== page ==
The New Amendment
The new amendment expands the Administrative Affairs Courts Law to include certain cases pertaining to the West Bank. For the first time, the Knesset extended an ordinary jurisdictional statute to that territory. The amendment provides that three categories of administrative petitions and one category of administrative appeals pertaining to the West Bank—which the HCJ had previously adjudicated in the first instance—will now be transferred to the Jerusalem Administrative Affairs Court. That includes petitions concerning freedom of information, planning and construction, and freedom of movement. Importantly, not every administrative case falling within these categories has been transferred from the HCJ. The amendment lists specific authorities and types of decisions within each category.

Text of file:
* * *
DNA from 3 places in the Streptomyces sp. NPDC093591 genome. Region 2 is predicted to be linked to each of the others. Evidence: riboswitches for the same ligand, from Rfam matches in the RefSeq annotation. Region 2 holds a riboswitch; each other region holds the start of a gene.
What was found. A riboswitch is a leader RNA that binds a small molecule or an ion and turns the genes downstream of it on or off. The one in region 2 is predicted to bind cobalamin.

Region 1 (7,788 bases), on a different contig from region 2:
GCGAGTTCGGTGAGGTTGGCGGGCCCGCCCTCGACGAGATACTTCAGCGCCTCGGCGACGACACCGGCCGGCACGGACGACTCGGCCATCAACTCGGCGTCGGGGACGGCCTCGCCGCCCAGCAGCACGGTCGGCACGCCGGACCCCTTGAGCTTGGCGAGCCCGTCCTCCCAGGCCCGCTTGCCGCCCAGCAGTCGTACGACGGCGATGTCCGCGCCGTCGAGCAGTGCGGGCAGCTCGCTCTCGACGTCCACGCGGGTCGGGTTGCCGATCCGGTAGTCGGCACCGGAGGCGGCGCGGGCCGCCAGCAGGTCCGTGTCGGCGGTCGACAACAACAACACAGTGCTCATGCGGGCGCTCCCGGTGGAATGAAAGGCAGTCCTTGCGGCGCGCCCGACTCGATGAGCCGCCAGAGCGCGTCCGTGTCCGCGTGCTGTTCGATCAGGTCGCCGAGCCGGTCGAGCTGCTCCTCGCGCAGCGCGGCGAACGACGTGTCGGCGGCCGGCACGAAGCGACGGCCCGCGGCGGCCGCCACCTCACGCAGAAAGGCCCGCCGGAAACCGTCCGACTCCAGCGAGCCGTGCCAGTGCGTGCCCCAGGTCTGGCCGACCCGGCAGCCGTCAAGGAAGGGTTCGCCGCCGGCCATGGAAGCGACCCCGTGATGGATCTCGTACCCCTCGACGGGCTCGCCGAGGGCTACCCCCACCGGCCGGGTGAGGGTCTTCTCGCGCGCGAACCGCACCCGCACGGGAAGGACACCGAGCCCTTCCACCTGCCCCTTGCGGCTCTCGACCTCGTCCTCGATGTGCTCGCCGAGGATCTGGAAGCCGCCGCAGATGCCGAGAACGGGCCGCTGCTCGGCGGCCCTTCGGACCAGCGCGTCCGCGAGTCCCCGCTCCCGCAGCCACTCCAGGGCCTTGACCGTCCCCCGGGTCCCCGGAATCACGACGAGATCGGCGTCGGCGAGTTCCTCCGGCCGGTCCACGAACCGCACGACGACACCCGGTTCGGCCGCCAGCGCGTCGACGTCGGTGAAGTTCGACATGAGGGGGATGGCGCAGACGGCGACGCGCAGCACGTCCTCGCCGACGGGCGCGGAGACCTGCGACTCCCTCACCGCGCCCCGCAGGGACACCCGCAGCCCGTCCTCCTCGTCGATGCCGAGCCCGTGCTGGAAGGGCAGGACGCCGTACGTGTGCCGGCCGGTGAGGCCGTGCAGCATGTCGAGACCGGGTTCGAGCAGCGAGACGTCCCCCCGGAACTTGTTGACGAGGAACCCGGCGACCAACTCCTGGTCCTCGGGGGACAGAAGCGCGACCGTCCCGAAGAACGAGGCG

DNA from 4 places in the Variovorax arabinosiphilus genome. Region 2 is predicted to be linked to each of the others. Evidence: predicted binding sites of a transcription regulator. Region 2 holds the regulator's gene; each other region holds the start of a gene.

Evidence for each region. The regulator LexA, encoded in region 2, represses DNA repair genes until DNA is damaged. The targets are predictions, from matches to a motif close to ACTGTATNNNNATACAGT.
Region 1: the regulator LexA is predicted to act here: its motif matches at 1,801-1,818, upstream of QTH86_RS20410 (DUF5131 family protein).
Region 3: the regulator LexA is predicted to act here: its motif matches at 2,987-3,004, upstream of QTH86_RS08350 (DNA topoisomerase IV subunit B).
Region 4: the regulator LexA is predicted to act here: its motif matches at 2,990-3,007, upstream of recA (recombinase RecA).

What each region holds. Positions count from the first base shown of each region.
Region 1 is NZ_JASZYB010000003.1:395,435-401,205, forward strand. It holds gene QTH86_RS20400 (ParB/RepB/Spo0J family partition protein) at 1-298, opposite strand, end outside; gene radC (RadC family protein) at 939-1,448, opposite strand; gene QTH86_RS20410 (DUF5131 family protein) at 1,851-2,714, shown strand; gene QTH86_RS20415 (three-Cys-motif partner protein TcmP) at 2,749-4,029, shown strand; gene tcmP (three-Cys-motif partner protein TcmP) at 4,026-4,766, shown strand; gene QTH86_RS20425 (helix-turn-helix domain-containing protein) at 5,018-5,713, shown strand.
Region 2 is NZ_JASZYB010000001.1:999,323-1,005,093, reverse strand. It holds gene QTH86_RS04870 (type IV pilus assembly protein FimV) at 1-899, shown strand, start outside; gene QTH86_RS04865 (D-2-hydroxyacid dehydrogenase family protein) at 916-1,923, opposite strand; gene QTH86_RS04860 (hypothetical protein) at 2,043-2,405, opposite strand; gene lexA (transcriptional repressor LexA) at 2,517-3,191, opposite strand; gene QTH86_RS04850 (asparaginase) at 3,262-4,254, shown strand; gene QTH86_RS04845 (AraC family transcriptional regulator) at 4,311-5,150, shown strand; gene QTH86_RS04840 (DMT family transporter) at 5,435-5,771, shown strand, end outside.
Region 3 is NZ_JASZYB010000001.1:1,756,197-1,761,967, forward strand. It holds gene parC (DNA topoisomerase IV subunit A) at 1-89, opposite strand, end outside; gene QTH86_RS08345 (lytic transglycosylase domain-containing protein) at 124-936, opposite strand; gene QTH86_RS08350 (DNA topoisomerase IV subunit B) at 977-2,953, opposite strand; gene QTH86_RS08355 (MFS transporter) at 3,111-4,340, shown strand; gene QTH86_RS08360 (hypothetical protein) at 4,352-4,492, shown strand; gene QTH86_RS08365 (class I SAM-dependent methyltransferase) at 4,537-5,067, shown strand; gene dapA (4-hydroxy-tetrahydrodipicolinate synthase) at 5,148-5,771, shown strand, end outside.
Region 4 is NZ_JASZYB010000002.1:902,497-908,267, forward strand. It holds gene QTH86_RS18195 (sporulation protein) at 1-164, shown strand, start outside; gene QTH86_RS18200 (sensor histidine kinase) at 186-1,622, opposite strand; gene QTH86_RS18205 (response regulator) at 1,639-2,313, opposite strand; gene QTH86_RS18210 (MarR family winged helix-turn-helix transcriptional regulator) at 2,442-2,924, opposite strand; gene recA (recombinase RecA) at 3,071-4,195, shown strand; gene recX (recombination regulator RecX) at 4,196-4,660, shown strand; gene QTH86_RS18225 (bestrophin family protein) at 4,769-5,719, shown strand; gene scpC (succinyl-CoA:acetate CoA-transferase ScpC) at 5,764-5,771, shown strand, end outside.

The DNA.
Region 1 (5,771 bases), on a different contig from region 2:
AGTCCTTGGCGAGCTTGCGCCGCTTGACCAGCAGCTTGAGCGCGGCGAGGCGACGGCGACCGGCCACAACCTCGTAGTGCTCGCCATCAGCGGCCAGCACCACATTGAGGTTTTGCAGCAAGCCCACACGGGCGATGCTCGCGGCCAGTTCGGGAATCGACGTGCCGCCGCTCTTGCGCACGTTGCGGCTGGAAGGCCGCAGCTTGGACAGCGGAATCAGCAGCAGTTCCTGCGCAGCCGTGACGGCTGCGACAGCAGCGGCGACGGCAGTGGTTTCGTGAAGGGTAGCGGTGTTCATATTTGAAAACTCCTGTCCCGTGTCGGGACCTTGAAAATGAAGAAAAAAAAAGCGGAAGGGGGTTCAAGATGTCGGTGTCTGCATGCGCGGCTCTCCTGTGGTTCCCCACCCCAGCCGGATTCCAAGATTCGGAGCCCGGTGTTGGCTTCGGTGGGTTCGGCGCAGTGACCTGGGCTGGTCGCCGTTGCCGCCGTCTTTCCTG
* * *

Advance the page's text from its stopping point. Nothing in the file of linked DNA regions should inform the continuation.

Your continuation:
In large part, the category of cases involving planning and construction motivated this amendment. The Israeli right has harshly criticized the HCJ for ordering the evacuation and demolition of a number of Israeli West Bank outposts and settlements built illegally on private Palestinian land. Recently, this has included the highly publicized cases of Amona and Netiv Ha’avot. As one of us (Chachko) explained in a previous Lawfare post, the court largely applied the administrative law framework governing enforcement of West Bank planning and construction law in these cases, with minimal references to the international law of belligerent occupation. The HCJ has held the government to its own commitment to prioritize the demolition of illegal construction on private Palestinian land, while allowing it to retroactively issue permits for construction on public lands.